2. Survey To Get Insights
The next step is to get into the nitty-gritty of the type of content, events, initiatives, and opportunities your alumni will appreciate and respond to in general. The best way to do this is simply to ask them.
If you didn’t do it during onboarding, then, while offboarding, invite departing employees to join your alumni community. This is an opportune moment to ask what matters to them. Approach them with a simple survey request to tick off point-by-point what they want to be involved in on your alumni platform, for example:
- News on the achievements of other alumni
- Opportunities to get involved with charity initiatives by Company XYZ
- Job opportunities at Company XYZ, linked to referral bonuses
- Part-time consultant and contingent positions available at Company XYZ
- Tender opportunities at Company XYZ, linked to referral bonuses
- Mentoring of current employees
- Continued learning through the business
The feedback from this type of survey can be invaluable for establishing your long-term engagement pillars. With that in place, you can use the insights from your various platforms to see which initiatives perform well and do more of what gets results.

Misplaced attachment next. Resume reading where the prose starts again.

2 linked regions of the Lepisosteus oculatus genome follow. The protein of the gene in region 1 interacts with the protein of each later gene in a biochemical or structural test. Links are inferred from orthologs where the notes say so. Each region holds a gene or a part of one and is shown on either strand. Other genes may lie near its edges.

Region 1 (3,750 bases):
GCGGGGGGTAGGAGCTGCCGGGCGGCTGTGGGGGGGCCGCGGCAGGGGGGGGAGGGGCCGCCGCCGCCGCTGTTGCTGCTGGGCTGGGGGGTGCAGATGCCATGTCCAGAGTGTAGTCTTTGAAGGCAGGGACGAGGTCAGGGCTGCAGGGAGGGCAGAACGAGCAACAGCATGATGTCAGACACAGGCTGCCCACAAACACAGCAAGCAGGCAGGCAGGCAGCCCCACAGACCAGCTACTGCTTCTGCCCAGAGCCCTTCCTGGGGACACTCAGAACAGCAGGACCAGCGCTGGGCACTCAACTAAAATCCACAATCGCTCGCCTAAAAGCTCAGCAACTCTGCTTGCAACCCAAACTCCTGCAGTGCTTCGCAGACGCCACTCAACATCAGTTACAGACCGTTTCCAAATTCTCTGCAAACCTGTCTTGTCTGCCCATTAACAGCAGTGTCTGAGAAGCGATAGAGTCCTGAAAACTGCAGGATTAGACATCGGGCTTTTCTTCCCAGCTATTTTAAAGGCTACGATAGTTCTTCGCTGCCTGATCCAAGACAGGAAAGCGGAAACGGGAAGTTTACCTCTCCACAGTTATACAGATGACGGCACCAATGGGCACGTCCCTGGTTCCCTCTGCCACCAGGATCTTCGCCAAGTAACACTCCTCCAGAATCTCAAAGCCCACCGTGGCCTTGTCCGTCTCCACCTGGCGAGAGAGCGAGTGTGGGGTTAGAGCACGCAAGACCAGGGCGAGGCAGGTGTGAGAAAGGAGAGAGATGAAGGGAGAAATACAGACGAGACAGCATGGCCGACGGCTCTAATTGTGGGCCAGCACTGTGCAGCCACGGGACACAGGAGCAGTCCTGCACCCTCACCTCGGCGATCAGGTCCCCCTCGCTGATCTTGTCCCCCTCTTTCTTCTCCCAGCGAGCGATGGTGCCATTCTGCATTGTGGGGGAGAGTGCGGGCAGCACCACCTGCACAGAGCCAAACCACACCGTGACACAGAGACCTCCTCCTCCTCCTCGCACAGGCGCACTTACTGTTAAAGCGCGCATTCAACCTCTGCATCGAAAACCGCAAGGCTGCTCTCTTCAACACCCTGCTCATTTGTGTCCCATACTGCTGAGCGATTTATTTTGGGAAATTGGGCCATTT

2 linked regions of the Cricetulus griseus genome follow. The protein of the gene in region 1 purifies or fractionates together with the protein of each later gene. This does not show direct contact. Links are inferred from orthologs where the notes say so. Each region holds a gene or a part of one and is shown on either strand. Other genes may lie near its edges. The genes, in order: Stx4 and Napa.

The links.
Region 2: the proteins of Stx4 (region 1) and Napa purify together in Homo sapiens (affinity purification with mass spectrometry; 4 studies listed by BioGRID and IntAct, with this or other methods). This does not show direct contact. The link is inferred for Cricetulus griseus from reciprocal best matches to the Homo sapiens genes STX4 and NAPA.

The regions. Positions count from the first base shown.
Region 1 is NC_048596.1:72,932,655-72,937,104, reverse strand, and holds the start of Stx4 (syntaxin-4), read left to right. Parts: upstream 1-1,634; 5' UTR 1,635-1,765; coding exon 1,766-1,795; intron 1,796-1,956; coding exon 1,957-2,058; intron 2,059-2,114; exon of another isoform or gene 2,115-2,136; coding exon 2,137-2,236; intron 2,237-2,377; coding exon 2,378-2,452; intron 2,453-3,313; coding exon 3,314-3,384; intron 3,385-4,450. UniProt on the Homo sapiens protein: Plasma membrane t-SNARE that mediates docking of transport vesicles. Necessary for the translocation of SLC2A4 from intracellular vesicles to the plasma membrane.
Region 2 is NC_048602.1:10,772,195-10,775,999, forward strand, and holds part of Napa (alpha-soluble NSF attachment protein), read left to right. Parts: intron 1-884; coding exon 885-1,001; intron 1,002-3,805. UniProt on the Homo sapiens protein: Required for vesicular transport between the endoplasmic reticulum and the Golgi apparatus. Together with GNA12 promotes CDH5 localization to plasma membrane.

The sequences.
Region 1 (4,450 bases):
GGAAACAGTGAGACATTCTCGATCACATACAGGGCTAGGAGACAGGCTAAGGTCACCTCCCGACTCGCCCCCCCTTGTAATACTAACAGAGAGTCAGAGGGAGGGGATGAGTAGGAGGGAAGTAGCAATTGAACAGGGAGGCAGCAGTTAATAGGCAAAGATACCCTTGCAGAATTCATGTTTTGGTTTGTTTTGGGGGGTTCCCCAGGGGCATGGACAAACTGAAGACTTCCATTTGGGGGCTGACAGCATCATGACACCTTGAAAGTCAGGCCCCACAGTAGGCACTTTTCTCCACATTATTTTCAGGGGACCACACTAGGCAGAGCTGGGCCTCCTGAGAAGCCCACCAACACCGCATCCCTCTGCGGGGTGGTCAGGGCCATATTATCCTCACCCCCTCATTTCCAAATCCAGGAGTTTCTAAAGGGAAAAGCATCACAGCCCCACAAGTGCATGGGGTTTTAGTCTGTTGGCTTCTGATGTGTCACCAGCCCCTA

3. Identify Your Yardsticks
Identify what your measures of success will be early on. There are many ways to determine whether any given engagement platform is performing optimally. However, if you don’t know which yardsticks are important to you, it can be challenging to know whether your alumni community management efforts are successful or not.
Discuss the matter at length with your C-suite roleplayers to see what type of feedback they would like to receive regarding the alumni program. They might prefer to measure progress at the hand of specific KPIs such as sign-up numbers, program member retention, etc. On the other hand, they may want to be kept in the loop regarding content traction and social shares.
Determine this early on so you can start measuring from day one.
4. Post Regularly and Create Compelling Content
A quiet online community is never going to be a successful one. To promote engagement, you need to keep the conversation going.
However, coming up with content ideas and generating posts on the fly can be tiring and somewhat uninspired. Here are a few game-changing pointers to keep top of mind when it comes to creating compelling content for your alumni community.